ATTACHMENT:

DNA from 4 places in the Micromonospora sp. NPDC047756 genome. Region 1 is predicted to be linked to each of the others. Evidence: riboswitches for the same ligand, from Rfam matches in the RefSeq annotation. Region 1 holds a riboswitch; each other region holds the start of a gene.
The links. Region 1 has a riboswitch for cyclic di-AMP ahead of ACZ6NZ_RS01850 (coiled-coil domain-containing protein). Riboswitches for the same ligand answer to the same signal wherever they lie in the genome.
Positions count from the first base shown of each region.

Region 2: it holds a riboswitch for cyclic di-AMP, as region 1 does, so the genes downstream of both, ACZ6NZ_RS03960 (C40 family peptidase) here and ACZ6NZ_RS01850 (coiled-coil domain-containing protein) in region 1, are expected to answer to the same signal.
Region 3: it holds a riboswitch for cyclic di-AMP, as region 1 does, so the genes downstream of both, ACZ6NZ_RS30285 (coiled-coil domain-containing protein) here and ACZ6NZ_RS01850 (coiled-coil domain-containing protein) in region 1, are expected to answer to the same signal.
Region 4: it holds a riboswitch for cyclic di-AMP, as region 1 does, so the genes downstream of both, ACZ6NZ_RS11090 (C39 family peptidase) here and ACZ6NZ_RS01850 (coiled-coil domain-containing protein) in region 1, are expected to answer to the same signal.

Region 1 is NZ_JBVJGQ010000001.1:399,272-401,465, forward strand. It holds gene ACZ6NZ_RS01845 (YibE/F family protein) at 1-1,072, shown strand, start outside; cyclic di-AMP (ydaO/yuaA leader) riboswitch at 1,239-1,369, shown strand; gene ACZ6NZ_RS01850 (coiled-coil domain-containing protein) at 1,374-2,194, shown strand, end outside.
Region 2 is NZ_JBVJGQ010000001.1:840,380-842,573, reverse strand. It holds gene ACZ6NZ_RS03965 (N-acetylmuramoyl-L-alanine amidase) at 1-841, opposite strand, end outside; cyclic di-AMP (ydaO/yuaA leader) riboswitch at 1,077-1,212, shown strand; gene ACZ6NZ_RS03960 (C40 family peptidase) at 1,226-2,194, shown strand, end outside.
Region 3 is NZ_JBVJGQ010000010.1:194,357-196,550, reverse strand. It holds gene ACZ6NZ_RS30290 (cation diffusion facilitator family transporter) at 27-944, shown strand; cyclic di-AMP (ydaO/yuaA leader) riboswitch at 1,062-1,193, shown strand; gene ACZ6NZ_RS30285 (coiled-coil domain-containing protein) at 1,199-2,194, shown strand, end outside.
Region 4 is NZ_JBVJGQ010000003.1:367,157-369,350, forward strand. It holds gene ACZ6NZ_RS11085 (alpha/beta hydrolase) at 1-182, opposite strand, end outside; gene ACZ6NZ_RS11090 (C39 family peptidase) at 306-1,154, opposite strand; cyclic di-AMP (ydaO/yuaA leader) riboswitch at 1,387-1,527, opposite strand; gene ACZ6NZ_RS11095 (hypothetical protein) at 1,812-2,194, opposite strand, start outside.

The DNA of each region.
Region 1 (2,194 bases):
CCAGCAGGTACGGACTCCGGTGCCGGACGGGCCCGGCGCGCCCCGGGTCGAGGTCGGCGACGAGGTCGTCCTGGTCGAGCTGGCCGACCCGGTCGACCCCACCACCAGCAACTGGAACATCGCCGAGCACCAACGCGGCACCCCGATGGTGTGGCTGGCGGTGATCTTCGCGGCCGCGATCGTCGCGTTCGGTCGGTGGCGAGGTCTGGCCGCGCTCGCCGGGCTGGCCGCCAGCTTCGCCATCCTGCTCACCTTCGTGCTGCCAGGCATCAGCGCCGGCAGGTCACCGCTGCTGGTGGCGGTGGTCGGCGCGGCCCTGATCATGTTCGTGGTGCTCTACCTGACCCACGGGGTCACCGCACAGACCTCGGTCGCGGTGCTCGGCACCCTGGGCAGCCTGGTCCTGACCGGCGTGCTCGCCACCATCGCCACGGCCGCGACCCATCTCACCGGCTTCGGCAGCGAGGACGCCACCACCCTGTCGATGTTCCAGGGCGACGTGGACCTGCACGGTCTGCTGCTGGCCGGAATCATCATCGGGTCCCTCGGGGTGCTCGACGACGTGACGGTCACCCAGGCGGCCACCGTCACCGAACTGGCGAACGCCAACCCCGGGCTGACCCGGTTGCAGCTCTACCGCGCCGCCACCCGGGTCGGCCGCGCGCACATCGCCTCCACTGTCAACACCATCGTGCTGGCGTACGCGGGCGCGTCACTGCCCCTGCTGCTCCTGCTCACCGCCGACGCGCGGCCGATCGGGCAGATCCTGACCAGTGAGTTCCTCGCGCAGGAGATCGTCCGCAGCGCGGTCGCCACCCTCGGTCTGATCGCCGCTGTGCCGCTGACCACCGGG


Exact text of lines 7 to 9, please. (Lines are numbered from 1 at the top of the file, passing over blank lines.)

Region 1 is NZ_JBVJGQ010000001.1:399,272-401,465, forward strand. It holds gene ACZ6NZ_RS01845 (YibE/F family protein) at 1-1,072, shown strand, start outside; cyclic di-AMP (ydaO/yuaA leader) riboswitch at 1,239-1,369, shown strand; gene ACZ6NZ_RS01850 (coiled-coil domain-containing protein) at 1,374-2,194, shown strand, end outside.
Region 2 is NZ_JBVJGQ010000001.1:840,380-842,573, reverse strand. It holds gene ACZ6NZ_RS03965 (N-acetylmuramoyl-L-alanine amidase) at 1-841, opposite strand, end outside; cyclic di-AMP (ydaO/yuaA leader) riboswitch at 1,077-1,212, shown strand; gene ACZ6NZ_RS03960 (C40 family peptidase) at 1,226-2,194, shown strand, end outside.
Region 3 is NZ_JBVJGQ010000010.1:194,357-196,550, reverse strand. It holds gene ACZ6NZ_RS30290 (cation diffusion facilitator family transporter) at 27-944, shown strand; cyclic di-AMP (ydaO/yuaA leader) riboswitch at 1,062-1,193, shown strand; gene ACZ6NZ_RS30285 (coiled-coil domain-containing protein) at 1,199-2,194, shown strand, end outside.